I was talking with a friend about trying to get to Inbox Zero (oh holiest of holies). And I was thinking about this particular element of attention economy that comes with having interesting friends who send you interesting links. There’s a thing about the different kinds of desire that the internet creates, or rather, the different manifestations that desire takes. Here, lets have an example. Let’s say you’re a writer, or a painter, or anyone who works with ideas. You get a link from a friend, to a video, or an image, or an article. Now comes the point of crisis: do you Like it, Star it, Save it, Bookmark it, Reblog it, Tweet it, Pocket it, Pinterest it, Pinboard it, or, heaven forfend, just look at it and move on, trusting your internal memory to be satisfied with having digested it once? Or, as my friend suggests, “panic about what to do and leave it in my inbox”, to which I reply, yes, of course, that’s the Long Tail of cognitive load, “I can keep implicitly worrying about it for years!”
So now I’m here in your inbox. How much cognitive load am I placing on you right now?
Sounds Of A Tired City #19: Ben Lukas Boysen :: excellent ambient and modern classical mix, compiled by the man you may already know as Hecq.
Driving All Night by Low Light Mixes another long mix, this one featuring some fantastic Laurie Anderson bits. It sounds like, well, what the name says.
I had a conversation with Astroid Death Cult Leader m1k3y jumping off his fantastic Ello post about Alien Civilizations. It’s too memetically dangerous to reproduce here, but it came down to a few points:
I clicked on that link late in the evening and a few hours later sent him a message saying “Preemptive thanks for fucking my circadian, jerk.”
The book is completely blowing me away. On one level, it’s a story about First Contact, and the science of that is exquisitely well thought-out, but in a way that allows for an emotive depth of experience. This is something I strive for in my own work, the aesthetic that resonates deep and clear in your soul, built out of completely conceptually sound science. It’s that thing where the world is weirder than we want to believe, and I’m not talking the Modern World is Full of Eyeball Kicks I was complaining about in a previous transmission, I’m talking about shit like the Fibonacci sequence showing up in sunflowers, or the Lincoln-Kennedy Assassination Game (which is still fun even if you take out all the obvious fakes), or the fractal similarities between a leaf and a lightning bolt. All stuff of fact, but it still makes you feel, in a way that bridges art and science. This book is rife with that sort of thing.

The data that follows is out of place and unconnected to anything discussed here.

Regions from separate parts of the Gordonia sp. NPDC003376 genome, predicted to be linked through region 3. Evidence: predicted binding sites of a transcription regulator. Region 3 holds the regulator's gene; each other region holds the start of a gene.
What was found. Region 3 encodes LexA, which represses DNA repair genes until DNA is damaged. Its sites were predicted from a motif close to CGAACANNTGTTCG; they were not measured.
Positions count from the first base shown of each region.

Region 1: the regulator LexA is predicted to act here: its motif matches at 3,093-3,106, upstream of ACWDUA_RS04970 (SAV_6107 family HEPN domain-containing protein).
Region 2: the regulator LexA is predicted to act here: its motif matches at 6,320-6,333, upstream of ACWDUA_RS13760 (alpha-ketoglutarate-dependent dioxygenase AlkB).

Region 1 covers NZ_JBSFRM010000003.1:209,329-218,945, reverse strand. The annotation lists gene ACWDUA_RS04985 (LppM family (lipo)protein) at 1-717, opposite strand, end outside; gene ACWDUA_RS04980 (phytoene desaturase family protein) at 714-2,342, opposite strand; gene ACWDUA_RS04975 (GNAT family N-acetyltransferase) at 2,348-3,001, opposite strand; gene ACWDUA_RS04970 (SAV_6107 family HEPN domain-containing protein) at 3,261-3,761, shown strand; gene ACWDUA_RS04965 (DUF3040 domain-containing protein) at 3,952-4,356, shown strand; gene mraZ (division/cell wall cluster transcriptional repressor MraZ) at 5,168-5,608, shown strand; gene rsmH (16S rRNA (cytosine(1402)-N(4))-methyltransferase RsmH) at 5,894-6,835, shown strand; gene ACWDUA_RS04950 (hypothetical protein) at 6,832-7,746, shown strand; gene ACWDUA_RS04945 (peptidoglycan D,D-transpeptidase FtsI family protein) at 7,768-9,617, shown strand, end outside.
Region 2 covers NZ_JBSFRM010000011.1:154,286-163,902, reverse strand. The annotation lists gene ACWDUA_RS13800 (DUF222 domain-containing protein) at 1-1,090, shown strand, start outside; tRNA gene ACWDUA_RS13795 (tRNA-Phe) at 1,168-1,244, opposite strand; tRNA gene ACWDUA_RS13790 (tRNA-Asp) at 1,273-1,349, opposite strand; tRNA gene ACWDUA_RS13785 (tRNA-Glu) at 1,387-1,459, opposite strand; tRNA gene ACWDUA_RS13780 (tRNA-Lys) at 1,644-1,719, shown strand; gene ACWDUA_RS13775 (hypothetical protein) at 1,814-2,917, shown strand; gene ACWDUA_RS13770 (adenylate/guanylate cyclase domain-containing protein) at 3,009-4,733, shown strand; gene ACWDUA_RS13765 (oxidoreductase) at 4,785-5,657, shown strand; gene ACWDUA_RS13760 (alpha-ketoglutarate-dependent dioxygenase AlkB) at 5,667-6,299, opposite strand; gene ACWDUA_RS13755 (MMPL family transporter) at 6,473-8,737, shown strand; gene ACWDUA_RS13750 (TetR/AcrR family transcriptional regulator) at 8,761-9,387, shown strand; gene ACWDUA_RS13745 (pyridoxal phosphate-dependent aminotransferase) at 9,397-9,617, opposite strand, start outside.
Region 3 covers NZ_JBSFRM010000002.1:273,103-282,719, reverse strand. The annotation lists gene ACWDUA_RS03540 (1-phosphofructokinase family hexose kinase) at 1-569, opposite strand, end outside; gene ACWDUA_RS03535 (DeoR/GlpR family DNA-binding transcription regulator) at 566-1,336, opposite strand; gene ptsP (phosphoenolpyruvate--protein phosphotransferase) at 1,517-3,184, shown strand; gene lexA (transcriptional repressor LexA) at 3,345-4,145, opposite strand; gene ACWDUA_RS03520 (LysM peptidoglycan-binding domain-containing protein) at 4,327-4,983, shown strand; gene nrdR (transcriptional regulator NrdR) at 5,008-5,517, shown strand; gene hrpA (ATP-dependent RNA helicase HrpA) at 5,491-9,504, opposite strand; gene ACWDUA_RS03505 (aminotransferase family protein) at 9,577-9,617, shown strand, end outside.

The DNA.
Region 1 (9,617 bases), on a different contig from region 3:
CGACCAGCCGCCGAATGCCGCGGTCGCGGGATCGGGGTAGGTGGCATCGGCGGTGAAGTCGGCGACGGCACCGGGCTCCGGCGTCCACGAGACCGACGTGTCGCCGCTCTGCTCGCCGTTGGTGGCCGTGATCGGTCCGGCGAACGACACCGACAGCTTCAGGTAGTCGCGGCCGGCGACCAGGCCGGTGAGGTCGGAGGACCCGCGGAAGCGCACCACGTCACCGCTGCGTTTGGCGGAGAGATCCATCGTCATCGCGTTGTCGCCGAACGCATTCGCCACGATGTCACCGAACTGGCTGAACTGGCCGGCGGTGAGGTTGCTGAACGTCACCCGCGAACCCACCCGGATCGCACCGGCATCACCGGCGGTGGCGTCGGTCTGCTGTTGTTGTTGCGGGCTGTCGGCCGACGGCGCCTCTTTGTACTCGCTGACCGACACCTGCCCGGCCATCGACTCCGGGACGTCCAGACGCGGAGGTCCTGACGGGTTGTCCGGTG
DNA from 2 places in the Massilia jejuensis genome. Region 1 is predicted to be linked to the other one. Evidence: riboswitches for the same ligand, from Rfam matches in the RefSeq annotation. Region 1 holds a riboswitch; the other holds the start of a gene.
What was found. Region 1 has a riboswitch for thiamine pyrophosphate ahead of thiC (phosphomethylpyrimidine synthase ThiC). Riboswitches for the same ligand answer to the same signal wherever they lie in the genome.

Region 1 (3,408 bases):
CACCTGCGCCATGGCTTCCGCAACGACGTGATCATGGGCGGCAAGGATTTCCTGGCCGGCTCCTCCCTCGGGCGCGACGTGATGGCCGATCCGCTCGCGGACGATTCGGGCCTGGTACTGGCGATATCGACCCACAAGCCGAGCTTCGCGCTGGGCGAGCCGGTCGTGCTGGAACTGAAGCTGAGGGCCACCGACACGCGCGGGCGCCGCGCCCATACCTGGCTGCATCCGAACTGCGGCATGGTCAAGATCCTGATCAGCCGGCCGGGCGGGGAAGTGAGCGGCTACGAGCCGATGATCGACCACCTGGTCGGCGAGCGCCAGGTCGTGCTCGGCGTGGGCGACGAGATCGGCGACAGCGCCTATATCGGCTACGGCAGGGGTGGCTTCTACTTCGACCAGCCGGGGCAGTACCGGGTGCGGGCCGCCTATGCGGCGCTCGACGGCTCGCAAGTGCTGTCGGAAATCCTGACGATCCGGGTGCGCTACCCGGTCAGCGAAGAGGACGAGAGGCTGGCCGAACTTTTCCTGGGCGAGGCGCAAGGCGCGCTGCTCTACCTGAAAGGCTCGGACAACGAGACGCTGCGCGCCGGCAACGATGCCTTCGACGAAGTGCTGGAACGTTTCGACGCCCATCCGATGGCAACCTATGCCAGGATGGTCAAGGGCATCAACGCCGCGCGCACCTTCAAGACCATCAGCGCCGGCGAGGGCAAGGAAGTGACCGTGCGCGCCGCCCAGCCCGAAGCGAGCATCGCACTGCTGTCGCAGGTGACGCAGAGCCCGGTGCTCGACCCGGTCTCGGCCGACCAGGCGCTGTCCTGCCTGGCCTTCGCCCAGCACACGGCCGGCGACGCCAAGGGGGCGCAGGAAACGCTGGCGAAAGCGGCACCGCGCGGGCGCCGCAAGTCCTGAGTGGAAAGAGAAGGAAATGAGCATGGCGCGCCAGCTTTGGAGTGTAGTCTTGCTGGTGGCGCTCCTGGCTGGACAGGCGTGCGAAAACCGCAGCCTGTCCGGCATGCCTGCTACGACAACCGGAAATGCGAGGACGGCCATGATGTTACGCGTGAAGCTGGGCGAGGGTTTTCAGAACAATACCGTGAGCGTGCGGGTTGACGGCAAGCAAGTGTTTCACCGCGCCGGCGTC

The science is not just Cool Space Stuff, though. It’s full of explorations of human, or rather, near-posthuman psychology. The narrator is, not to delve into too much detail, essentially autistic, and as such is capable of observing humans from a somewhat alien perspective. He’s a Synthesist, he talks about people’s “topologies” and says things like “I could tell from the way his fingers moved that his favorite color was green,” in a way that makes perfect sense to me as someone who has been similarly disconnected from the common mind and who has made the sort of study of humans vis a vis systems theory so long that the only viable career path is science fiction. So, yes, it’s total wish fulfillment fantasy for me, I concede that I may be subjective on this point.
But it also has Vampires, real, practical, scientifically feasible Vampires, on a spaceship. And not as bad guys.
And apparently the sequel, Echopraxia, is out now as well. So there go my next several weeks.
I’ve also been reading De Landa’s A Thousand Years of Nonlinear History (amazon link) which is also mind-blowing, in a very different way. De Landa is a philosopher, but don’t think powdered wigs and pinches of snuff, rather think that the first thing I read by him was in Mondo 2000 and it was, in part, a discussion of how the use of psychedelic drugs could be likened to the phase states of matter. He introduced me to the idea of the Mechanic Phylum, i.e. that humanity is to machines as bees are to flowers, primarily a mechanism for reproduction and development. In Thousand Years, he maps material systems onto sociological ones so, for example, the bit I was just reading talks about how the economic development of the European City-States can be understood in terms of models of how sedimentary rock forms. It’s really influencing the background of the novel I’m writing, not so much in the development of new ideas as the sense that my intuition about certain things has a basis in someone else’s work.
So. Space Vampires, Von Neumann Probes, and Pyroclastic City-States. And how is your week?
And we’d like to add a special shout-out to our late night listeners out there in radioland. Hope you’re receiving loud and clear.
And all of you, feel free to write.
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